Fighting Unusually High Malnutrition Rates in Chad and Preparing for Worse
As a food crisis continues to spread and levels of severe acute malnutrition continue to rise in Chad, Doctors Without Borders/Médecins Sans Frontières (MSF) is expanding the number of emergency malnutrition treatment programs it is operating in the country. Even in a normal year, Chad has one of the highest rates of chronic malnutrition in the world. This year is showing signs of being worse than usual. In early 2012, in some areas of the country, rates of global acute malnutrition as high as 24 percent have already been reported among children under the age of five.
Several factors including erratic rainfall, failed harvests, soaring food and fuel prices, early depletion of food stocks, and poor access to health care have contributed to the heightened malnutrition rates. In addition, tens of thousands of Chadians working in Libya fled the violence there and returned home, losing a crucial source of income.
In April, MSF opened an inpatient therapeutic feeding center (ITFC) in the town of Biltine and five outpatient therapeutic feeding centers in outlying areas. To date, 282 children have been admitted to the outpatient centers and 42 critically ill and malnourished children have been treated on an inpatient basis.
As challenging as current conditions are, the peak of malnutrition season usually doesn’t arrive until July. MSF therefore plans to open seven more outpatient therapeutic feeding centers in Biltine before mid-Summer. Here, Marcus Bachmann, MSF’s project coordinator in Biltine, discusses the situation.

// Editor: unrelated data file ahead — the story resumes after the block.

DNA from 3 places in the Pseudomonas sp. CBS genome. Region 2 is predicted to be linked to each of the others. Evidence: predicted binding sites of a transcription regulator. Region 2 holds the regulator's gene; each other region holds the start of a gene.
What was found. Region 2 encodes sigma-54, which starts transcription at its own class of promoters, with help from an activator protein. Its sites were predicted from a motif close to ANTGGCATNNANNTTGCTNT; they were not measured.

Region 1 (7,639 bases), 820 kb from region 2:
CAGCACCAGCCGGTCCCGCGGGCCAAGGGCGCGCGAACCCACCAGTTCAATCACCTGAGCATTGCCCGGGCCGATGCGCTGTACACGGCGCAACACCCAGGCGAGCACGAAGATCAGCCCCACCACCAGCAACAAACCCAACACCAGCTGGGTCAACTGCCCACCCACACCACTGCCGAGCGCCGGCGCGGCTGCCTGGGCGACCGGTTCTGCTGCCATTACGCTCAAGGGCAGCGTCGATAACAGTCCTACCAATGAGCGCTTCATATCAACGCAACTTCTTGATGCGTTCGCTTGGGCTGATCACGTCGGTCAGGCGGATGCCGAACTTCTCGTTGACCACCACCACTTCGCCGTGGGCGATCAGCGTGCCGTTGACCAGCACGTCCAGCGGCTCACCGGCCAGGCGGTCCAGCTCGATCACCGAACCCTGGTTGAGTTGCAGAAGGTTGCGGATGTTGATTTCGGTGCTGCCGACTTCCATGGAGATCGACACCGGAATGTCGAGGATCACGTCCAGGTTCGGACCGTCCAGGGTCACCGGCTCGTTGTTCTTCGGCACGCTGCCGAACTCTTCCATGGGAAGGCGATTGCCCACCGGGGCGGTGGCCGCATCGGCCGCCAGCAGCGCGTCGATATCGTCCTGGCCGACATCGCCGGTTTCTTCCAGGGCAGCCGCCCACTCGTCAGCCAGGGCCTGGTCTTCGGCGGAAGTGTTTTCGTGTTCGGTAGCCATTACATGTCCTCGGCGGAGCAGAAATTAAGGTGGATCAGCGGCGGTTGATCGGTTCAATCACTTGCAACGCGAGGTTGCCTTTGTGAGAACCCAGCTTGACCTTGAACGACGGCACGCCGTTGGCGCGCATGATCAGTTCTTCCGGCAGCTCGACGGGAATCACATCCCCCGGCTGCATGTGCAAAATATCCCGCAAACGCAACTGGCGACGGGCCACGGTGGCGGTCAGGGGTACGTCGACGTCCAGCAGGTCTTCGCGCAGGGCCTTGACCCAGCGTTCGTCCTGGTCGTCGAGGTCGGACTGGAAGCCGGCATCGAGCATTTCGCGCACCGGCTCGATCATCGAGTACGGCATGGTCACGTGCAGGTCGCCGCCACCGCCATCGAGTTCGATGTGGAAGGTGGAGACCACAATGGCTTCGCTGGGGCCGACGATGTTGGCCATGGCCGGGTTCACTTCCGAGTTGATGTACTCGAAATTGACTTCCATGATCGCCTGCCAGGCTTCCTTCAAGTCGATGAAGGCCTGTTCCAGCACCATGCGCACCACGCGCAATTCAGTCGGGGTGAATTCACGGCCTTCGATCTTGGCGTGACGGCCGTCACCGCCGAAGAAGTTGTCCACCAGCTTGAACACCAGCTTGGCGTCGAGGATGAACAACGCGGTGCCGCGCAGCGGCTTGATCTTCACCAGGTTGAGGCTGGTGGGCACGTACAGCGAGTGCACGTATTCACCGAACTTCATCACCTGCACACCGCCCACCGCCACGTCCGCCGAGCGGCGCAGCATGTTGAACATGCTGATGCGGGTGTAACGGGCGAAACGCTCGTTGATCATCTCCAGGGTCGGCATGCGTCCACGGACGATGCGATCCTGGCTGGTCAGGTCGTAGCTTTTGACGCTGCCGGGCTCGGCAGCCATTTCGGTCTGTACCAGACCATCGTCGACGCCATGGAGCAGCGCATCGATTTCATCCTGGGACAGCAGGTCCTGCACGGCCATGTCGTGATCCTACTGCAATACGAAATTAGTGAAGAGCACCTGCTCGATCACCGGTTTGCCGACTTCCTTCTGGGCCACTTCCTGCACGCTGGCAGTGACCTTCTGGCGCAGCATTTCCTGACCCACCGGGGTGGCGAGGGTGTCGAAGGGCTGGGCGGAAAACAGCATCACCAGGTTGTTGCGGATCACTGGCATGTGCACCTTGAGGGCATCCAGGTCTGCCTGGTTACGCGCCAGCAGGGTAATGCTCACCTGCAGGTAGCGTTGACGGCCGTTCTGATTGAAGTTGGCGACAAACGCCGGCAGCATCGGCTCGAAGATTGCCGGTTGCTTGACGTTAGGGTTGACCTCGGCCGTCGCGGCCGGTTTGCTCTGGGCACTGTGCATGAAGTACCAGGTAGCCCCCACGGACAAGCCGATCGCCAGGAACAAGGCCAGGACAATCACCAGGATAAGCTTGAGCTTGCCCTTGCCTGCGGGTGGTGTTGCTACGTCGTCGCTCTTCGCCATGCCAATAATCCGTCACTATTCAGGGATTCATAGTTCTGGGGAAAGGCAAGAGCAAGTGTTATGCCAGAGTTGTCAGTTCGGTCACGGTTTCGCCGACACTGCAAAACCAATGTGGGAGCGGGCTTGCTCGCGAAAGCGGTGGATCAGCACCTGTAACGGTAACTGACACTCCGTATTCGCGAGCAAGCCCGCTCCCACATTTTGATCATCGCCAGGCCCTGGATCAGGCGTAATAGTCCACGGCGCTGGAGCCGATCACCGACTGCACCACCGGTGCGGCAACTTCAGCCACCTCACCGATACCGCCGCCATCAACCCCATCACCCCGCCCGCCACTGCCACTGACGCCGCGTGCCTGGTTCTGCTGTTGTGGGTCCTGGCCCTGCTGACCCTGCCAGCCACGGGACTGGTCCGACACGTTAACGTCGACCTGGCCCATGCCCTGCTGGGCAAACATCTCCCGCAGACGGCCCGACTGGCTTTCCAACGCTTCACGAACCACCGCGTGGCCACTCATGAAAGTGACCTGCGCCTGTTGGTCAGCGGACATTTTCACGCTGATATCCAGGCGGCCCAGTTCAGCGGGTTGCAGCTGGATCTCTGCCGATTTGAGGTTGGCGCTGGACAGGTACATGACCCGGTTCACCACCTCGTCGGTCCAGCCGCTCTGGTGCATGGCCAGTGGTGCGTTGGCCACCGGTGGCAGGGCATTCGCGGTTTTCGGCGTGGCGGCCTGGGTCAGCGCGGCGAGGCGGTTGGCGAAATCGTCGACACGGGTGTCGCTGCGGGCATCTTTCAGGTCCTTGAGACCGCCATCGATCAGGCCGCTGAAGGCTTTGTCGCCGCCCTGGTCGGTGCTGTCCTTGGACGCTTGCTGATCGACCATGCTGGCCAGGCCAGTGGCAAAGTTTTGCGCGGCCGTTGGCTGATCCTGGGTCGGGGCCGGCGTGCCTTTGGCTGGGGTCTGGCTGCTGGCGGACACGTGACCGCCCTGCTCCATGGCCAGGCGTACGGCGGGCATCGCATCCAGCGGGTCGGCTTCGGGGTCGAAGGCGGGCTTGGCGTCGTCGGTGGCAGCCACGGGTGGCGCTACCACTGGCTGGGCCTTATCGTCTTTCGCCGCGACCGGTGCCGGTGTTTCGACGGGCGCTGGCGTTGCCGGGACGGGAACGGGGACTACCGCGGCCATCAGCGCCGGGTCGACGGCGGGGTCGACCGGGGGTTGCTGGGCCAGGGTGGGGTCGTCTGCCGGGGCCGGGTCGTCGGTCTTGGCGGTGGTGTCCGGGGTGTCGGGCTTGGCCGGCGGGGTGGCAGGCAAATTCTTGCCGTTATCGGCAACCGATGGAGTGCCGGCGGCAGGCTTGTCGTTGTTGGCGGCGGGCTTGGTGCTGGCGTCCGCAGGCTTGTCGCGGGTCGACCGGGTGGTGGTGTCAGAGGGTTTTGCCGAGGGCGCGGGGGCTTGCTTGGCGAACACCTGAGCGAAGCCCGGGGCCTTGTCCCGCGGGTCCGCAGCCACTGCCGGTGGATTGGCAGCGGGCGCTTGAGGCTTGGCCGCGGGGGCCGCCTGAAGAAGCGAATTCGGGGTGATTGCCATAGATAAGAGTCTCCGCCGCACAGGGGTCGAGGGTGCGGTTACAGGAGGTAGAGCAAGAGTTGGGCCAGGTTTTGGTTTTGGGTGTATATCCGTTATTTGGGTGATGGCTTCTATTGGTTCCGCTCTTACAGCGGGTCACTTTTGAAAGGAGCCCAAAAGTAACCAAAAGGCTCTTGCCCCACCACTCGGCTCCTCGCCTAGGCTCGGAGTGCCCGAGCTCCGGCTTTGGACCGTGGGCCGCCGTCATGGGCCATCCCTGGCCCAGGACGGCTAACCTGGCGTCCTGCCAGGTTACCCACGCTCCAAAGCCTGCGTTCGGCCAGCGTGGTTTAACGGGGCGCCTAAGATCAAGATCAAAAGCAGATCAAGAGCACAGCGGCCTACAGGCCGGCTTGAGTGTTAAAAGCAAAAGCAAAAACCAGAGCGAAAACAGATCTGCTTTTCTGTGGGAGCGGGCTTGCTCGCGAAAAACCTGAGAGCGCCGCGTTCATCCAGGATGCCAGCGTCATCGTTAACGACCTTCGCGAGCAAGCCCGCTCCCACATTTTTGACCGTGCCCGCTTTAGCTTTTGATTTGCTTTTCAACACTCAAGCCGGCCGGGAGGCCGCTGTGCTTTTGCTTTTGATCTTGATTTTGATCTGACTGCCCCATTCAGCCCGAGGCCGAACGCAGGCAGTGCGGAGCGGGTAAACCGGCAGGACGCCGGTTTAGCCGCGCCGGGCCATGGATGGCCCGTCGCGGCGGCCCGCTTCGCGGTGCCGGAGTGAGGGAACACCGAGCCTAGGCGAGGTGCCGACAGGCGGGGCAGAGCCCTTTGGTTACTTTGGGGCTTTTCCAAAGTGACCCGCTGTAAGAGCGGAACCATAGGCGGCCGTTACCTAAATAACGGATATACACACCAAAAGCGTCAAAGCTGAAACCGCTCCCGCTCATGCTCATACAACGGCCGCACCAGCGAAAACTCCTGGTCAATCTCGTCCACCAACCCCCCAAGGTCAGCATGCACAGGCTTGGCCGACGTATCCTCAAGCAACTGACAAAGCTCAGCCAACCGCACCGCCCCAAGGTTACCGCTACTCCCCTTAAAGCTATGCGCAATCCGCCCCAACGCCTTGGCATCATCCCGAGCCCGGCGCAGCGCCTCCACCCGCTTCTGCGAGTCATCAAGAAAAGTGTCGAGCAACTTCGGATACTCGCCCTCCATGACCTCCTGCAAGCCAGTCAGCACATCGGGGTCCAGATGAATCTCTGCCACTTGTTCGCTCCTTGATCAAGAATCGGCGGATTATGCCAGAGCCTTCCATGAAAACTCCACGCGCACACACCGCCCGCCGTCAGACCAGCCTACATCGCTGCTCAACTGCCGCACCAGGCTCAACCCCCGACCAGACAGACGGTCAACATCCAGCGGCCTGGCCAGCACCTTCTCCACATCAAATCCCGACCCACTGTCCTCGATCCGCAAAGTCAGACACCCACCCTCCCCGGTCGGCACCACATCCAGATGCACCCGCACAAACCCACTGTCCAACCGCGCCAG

Why are there such alarming rates of malnutrition in Biltine?
February is the beginning of the hunger gap in Chad, when families traditionally begin to run out of their food stocks. This year MSF found high rates of severe acute malnutrition rates among children under five, because only 46 percent of the harvest required to feed the population was harvested, which is well below the average. Many Chadians who worked in Libya also lost their jobs and returned home. Those men have moved to other parts of Chad to find work, but the salaries are much lower, so they are sending home less money.
What has been your biggest challenge so far?
When the “lean season” began earlier in the year, women told us they would walk 15 to 25 kilometers [9 to 15 miles] to a health center and did not receive meaningful health attention for their malnourished children. Many health centers in this district are poorly equipped with poorly qualified staff. As a result, we are now making a huge effort to reach those mothers again and reassure them there is medical treatment for their child, that they will see a doctor or a nurse, and that they will get help. We need to regain the trust of the mothers in this area, and it is a huge job.